API design: choosing between non-ideal options

So, UnconstrainedMelody is coming on quite nicely. It now has quite a few useful options for flags enums, "normal enums" and delegates. However, there are two conflicting limitations which leave a couple of options. (Other related answers on Stack Overflow have suggested alternative approaches, basically.)

Currently, most of the enums code is in two classes: Flags and Enums. Both are non-generic: the methods within them are generic methods, so they have type parameters (and constraints). The main benefit of this is that generic type inference only applies to generic methods, and I definitely want that for extension methods and anywhere else it makes sense.

The drawback is that properties can’t be generic. That means my API is entirely expressed in terms of methods, which can be a pain. The option to work around this is to have a generic type which properties in. This adds confusion and guesswork – what call is where?

To recap, the options are:

// Option 1 (current): all methods in a nongeneric class:
// Some calls which are logically properties end up
// as methods…
IList<Foo> foos = Enums.GetValues<Foo>();
// Type infererence for extenion methods
// Note that we couldn’t have a Description property
// as we don’t have extension properties
string firstDescription = foos[0].GetDescription();
// Option 2: Use just a generic type:
// Now we can use a property…
IList<Foo> foos = Enums<Foo>.Values;
// But we can’t use type inference
string firstDescription = Enums<Foo>.GetDescription(foos[0]);
// Option 3: Use a mixture (Enums and Enums<T>):
IList<Foo> foos = Enums<Foo>.Values;
// All looks good…
string firstDescription = foos[0].GetDescription();
// … but the user has to know when to use which class

All of these are somewhat annoying. If we only put extension methods into the nongeneric class, then I guess users would never need to really think about that – they’d pretty much always be calling the methods via the extension method syntactic sugar anyway. It still feels like a pretty arbitrary split though.

Any thoughts? Which is more important – conceptual complexity, or the idiomatic client code you end up with once that complexity has been mastered? Is it reasonable to make design decisions like this around what is essentially a single piece of syntactic sugar (extension methods)?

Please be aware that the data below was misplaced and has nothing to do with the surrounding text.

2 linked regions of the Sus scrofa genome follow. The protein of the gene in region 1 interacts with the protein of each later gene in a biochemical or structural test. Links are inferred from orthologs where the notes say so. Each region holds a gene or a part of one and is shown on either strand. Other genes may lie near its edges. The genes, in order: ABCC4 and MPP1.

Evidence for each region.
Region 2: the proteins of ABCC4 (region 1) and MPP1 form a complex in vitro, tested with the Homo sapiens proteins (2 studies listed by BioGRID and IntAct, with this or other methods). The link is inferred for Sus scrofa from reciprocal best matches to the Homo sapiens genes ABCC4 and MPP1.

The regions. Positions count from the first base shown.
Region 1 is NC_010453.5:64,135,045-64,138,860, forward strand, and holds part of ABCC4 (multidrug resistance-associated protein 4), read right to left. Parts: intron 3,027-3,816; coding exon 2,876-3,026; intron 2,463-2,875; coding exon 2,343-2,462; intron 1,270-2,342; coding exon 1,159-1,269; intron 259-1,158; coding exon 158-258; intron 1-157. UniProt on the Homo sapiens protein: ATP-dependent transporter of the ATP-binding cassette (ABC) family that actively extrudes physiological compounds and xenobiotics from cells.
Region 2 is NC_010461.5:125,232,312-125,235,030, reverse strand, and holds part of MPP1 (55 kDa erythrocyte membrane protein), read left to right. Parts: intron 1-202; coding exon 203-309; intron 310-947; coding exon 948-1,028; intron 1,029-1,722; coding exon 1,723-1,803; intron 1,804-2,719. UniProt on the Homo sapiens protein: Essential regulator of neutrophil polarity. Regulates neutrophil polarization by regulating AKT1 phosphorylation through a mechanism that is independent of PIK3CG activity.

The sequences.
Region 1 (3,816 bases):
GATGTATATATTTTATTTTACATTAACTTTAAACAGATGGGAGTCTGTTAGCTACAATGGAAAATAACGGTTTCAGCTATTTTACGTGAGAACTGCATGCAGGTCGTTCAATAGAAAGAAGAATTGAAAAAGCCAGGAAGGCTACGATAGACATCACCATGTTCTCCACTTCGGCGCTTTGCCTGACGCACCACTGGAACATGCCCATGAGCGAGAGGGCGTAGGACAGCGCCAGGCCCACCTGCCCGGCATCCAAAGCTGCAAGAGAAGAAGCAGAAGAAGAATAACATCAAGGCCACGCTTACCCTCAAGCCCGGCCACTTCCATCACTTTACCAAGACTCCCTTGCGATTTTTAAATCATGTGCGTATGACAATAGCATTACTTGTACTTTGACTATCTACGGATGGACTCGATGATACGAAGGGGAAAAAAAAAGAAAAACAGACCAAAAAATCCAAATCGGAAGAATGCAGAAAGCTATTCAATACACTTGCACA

(By the way, if anyone ever wanted justification for extension properties, I think this is a good example… Description feels like it really should be a property.)

10 thoughts on “API design: choosing between non-ideal options”

  1. What criterion are you using to determine that GetValues() should be a property?

    I don’t see a problem with it being a method. It wouldn’t even have occurred to me to make it a property.


  2. As a user of the API, I’d prefer Option 1 for the simplicity and explorability. Even though Description should be a property, we all know how to use a Get/Set method pair.

    You might want to make a note in the doc’s remarks explaining why it was done that way, though. :)


  3. @wcoenan: It doesn’t return an array though. There’s a separate method which explicitly does that. It returns an immutable list – and so it’s returning the same value on every occurrence. That’s why it would be reasonable to be a property. The XML documentation explicitly says that the list returned is immutable.

    (I’ve considered renaming GetValues() to GetValuesList() to avoid confusion with the existing method in Enum…)



  4. System.Linq.Enumerable has a similar issue with its Empty method. I do forget the parens sometimes, but I would still choose option 1 over sacrificing inference or splitting the class.

    Consider how it reads out loud:
    “Enums, get values of Foo.”
    “Enums of Foo, get values.”


  5. I think putting only the extension methods into the non-generic class would still be discoverable enough. It is a bit of an arbitrary split, but I’d prefer the consuming code to look as clean and logical as possible (though not at the expense of discoverability, but as previously mentioned, I don’t think discoverability would be harmed too much).


  6. In a library I would give precedence to use over creation always…

    Since discoverability for the extension methods does not require the name, only the namespace, making it a separate class makes sense.

    In truth I would think that few people would use the properties via fully qualified names so simply importing the main namespace gives you IDE discoverability for the extensions and puts the Enums class there in easy reach.


  7. I think I would prefer option 1, because it takes advantage of generic type inference.

    The only reason for preferring properties would be for data binding scenarios (properties can be bound to, methods can’t). However I can’t think of a useful binding scenarios involving UnconstrainedMelody, so that reason is probably not enough to tip the scales…


  8. I would vote for option 1. Making Values into a property is not particularly compelling for me; I understand the argument from a strict component-oriented-design perspective, but in this case I think GetValues() is just as natural (although I admit that may be because I am used to Enum.GetValues).


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